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Yeast extract ≠ glutamate

01 December 2016

Analysis of glutamate content of packet soups

In media reports, the food ingredient yeast extract is often merely reduced to the amino acid glutamate, which is a natural protein building block contained in yeast. However, scientific analysis shows that yeast extract not only contains glutamate, but micronutrients and the entire spectrum of protein building blocks as well. Together, these constituents account for the inherent spicy taste of yeast extract. The glutamate content of yeast extract is generally around five per cent. This is low compared with other commonplace foodstuffs.

In tomatoes, peas and mushrooms, for example, the glutamate content is significantly higher than in yeast extract. One tomato contains approximately twice the amount of glutamate present in 200 ml of yeast extract flavoured bouillon. In numerous foodstuffs and dishes – such as goulash or spaghetti bolognese – natural glutamate accounts for the popular intensive taste. According to Western German Münster University of Applied Sciences (Fachhochschule Münster), a portion of beef goulash contains 135 mg of glutamate, and the corresponding figure for a portion of spaghetti bolognese served with parmesan cheese is as high as 1,500 to 2,000 mg.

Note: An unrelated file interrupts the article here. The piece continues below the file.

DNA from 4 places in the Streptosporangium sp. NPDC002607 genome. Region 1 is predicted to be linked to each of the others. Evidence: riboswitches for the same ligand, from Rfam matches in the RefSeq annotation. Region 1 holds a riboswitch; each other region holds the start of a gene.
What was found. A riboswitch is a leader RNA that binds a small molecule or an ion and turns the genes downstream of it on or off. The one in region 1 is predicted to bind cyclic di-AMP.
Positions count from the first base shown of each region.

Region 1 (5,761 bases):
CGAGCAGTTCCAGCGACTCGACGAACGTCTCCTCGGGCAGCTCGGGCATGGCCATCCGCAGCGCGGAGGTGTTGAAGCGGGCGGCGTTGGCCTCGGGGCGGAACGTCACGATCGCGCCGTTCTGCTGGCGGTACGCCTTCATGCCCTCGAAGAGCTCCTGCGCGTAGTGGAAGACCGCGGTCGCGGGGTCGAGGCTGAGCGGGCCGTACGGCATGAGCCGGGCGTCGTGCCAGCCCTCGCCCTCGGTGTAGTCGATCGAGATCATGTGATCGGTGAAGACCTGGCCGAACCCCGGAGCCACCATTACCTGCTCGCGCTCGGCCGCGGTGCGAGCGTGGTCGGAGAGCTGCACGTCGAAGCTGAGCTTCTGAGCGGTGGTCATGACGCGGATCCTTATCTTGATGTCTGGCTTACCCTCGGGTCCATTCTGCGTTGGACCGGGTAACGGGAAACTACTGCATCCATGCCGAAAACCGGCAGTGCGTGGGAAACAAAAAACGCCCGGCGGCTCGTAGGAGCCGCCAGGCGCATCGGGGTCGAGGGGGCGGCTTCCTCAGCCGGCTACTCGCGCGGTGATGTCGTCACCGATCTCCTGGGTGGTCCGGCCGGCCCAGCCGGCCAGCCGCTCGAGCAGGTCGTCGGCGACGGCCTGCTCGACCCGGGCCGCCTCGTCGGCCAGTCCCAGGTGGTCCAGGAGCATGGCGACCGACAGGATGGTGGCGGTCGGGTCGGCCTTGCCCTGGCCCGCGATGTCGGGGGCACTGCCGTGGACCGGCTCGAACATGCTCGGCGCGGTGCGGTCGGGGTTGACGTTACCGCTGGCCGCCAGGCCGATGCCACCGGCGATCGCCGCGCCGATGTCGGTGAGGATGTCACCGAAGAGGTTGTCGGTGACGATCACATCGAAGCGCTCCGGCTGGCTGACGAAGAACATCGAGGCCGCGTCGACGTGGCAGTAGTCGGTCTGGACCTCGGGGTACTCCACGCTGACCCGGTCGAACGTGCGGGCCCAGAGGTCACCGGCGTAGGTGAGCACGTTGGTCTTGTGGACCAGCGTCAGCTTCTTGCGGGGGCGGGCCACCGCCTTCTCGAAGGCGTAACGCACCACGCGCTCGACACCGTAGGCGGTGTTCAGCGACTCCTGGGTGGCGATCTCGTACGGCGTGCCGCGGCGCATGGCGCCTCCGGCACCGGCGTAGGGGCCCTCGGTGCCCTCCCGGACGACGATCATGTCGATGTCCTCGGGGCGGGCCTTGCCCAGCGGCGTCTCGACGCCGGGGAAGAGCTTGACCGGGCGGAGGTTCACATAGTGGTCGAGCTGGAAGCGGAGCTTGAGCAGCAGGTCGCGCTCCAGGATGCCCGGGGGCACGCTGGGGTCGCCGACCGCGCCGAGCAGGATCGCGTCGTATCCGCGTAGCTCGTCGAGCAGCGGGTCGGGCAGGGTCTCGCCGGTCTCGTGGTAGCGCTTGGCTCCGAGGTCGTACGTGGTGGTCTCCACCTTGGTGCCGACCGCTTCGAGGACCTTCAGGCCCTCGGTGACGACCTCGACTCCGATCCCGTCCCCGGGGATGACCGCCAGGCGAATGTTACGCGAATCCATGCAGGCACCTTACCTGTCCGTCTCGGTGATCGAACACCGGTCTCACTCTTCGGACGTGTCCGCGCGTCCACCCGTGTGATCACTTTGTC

In particular, ready meals such as packet soups and bouillons are seen as being “glutamate bombs”, as they generally contain yeast extract or monosodium glutamate (MSG). This is a fallacy, as shown by the research conducted at Münster University of Applied Sciences under the direction of Prof. Dr. Ursula Bordewick-Dell. Her analysis of standard packet soups (beef, chicken, tomato and vegetable) revealed that those seasoned with yeast extract contained the lowest amounts of glutamate. By way of example, beef and chicken soups seasoned with MSG contained more than 600 mg of glutamate per 250 ml. The corresponding figure for comparable soups seasoned with yeast extract, on the other hand, was less than 30 mg per 250 ml. The soup containing the most glutamate was a tomato soup seasoned with MSG (1.060 mg per 250 ml, compared with 270 mg per 250 ml in soup with yeast extract). However, this high glutamate content is not solely due to MSG, but above all to the ingredient tomatoes or tomato powder. Tomatoes contain naturally high amounts of glutamate.

A direct comparison of vegetable soups proved particularly revealing. The packet soup seasoned with yeast extract contained even less glutamate than a home-made vegetable soup (0.06 mg per 250 ml compared with 0.005 mg per 250 ml in the soup made with yeast extract). This shows that it is not yeast extract that is responsible for the glutamate content of foods, but first and foremost the foods themselves, the reason being that many natural foodstuffs – such as the vegetables in home-made soup – have a naturally high glutamate content. In the home-made soup, the higher glutamate content is again mainly due to tomatoes.

These analyses show that yeast extract is far more than just glutamate and by no means responsible for foods containing high amounts of glutamate. Yeast extract is classed as a seasoning owing to the fact that it consists of amino acids, vitamins and minerals from the yeast cell.